A question of plagiarism

Plagiarism is one of the worst accusations to be made of a writer. Morgan of the Lake has now seen fit to twice accuse me of doing so, so I think it’s worthwhile to compare my 2004 column “How to Argue Like a Liberal” with an Internet post that preceded it by eight years, “How to Argue Like a Creationist“. I note that I had never seen this piece prior to today, and while the construction of the title is not particularly original, everything else was written solely based on my experience of arguing with a very liberal friend.

The first point is from my column, the older one is in italics.

1. Make an untrue statement, preferably on the subject of something about which you know nothing.
1. Make outrageous claims, but don’t dare to support them. Make other people prove them wrong.

2. Express astonishment that your source could possibly be inaccurate.
2. Keep repeating your claims. People will believe them eventually.

3. Demand what motivation your source would have to lie.
3. If someone asks you specific questions about one of your claims, make up answers.

4. Assert that the other party’s inability to articulate this motivation is tantamount to proof that your source is not lying.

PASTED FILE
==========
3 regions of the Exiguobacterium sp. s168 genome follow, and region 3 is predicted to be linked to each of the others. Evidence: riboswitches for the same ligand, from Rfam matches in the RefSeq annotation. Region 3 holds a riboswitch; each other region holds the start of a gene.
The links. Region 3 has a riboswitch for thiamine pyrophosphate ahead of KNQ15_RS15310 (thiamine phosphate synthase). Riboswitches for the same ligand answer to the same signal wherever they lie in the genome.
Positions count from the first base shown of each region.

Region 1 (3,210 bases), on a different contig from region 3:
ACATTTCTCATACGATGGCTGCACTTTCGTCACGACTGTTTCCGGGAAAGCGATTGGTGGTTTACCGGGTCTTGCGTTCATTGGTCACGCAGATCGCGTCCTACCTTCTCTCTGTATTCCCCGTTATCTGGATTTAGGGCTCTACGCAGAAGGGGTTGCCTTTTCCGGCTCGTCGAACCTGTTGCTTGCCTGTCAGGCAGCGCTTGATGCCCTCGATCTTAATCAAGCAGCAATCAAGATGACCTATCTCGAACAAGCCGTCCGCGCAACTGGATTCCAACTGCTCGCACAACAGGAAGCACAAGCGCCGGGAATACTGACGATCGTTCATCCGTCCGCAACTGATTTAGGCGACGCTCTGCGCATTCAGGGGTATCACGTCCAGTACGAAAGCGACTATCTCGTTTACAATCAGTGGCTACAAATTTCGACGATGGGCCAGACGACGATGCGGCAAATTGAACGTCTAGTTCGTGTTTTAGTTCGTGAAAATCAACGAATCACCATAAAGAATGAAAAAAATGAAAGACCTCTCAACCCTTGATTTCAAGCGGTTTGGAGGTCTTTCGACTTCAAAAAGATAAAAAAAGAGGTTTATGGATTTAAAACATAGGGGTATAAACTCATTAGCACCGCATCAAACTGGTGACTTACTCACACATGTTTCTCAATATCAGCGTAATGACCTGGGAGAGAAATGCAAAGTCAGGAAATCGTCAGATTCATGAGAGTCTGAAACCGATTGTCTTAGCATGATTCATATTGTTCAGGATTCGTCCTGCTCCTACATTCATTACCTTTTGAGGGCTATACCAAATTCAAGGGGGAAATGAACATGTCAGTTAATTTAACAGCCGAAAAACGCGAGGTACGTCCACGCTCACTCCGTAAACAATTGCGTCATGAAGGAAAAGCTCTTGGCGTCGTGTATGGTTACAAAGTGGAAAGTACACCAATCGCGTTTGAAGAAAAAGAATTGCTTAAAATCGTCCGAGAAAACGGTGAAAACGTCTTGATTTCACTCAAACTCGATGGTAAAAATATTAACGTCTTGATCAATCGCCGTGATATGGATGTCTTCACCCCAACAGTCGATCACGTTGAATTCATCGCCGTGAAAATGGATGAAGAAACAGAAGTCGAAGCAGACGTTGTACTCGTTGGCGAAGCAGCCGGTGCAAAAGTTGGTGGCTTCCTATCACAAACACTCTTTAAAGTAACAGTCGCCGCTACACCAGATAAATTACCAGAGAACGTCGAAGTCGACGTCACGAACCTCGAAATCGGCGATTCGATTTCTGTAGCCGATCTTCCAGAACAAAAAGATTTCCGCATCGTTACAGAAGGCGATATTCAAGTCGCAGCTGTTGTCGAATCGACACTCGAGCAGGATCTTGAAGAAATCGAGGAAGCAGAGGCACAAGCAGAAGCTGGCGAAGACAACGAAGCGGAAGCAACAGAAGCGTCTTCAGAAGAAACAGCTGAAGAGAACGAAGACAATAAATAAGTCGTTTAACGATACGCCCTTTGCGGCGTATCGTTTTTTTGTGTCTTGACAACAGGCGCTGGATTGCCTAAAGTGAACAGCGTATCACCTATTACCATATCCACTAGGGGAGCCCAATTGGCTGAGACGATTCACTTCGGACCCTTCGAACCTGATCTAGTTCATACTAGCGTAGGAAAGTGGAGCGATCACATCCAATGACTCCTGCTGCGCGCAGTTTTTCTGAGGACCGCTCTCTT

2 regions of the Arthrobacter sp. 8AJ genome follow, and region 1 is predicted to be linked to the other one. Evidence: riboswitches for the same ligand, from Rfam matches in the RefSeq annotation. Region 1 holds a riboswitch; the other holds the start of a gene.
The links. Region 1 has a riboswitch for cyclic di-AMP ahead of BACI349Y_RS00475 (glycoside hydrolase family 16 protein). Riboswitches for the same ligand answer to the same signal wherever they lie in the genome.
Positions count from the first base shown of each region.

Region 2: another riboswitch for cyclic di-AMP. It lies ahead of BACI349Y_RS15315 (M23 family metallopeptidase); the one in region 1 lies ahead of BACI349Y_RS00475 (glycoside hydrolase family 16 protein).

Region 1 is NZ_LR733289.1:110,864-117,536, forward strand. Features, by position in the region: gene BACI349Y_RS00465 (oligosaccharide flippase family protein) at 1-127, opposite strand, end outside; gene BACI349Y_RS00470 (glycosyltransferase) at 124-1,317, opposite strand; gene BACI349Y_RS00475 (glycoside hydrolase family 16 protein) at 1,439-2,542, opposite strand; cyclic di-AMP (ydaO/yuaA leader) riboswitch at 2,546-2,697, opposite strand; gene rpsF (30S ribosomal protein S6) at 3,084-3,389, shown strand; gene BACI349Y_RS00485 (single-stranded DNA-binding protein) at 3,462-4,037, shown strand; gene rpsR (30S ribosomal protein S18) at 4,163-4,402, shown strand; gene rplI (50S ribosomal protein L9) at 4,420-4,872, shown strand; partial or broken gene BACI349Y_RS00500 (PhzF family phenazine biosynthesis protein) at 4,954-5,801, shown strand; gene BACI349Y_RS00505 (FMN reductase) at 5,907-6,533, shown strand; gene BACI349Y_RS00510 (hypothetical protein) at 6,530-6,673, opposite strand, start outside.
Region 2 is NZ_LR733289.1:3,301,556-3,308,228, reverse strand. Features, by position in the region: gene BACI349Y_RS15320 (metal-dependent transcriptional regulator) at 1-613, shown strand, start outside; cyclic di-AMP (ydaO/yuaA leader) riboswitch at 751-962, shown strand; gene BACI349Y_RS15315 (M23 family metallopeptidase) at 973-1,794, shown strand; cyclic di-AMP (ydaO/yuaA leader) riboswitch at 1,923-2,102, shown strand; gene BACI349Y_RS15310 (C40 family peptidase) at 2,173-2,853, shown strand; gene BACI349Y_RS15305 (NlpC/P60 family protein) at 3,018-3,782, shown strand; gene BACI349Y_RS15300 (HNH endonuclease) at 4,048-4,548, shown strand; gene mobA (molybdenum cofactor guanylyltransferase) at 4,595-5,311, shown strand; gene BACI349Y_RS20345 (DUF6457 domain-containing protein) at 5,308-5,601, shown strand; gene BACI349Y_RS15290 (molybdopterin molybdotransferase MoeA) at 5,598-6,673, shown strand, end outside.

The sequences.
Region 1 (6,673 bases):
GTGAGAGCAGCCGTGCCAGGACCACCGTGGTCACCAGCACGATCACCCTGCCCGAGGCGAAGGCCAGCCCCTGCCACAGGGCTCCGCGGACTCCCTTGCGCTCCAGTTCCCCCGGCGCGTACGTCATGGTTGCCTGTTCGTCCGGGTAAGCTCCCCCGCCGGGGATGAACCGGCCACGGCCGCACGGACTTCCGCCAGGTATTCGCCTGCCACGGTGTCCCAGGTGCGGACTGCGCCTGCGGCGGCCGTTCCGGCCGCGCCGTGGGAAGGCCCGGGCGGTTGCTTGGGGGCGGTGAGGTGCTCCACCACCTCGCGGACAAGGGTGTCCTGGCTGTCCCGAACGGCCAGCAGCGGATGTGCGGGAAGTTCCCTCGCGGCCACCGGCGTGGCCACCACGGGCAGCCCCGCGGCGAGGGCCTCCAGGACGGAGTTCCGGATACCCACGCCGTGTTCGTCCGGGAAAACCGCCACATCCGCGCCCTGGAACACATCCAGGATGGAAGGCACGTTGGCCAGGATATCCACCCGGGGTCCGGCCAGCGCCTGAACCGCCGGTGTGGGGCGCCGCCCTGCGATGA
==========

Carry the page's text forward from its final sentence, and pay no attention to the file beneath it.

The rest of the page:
4. When presented with evidence that contradicts your claims, trivialize it. Say, “ha ha! you only presented X pieces of evidence!” Hope they won’t notice that you presented none.

5. Question the motivation of the contrary source.
5. When caught in an error, redefine the English language to accommodate the error.

6. Argue that all sources are equal and that therefore the contrary source is irrelevant.
6. Refuse to provide references for any claim unless at least 10 people ask for them.

7. Change the subject.
7. When producing your reference, assuming you have one, provide a vague citation with no page numbers or publisher information.

I think it should be fairly clear that despite the obvious similarities inherent to the subject, my column contains two step-by-step 7-point processes describing an argument between two people whereas the other piece is simply a list of 25 randomly listed points for use in a group setting.

Is it plagiarism or does MOTL simply not understand the English language? You be the judge. I further note that Tom Tomorrow appears to be guilty of similar “plagiarism” in his “How to Argue Like a Conservative” cartoon of February 22, 2005.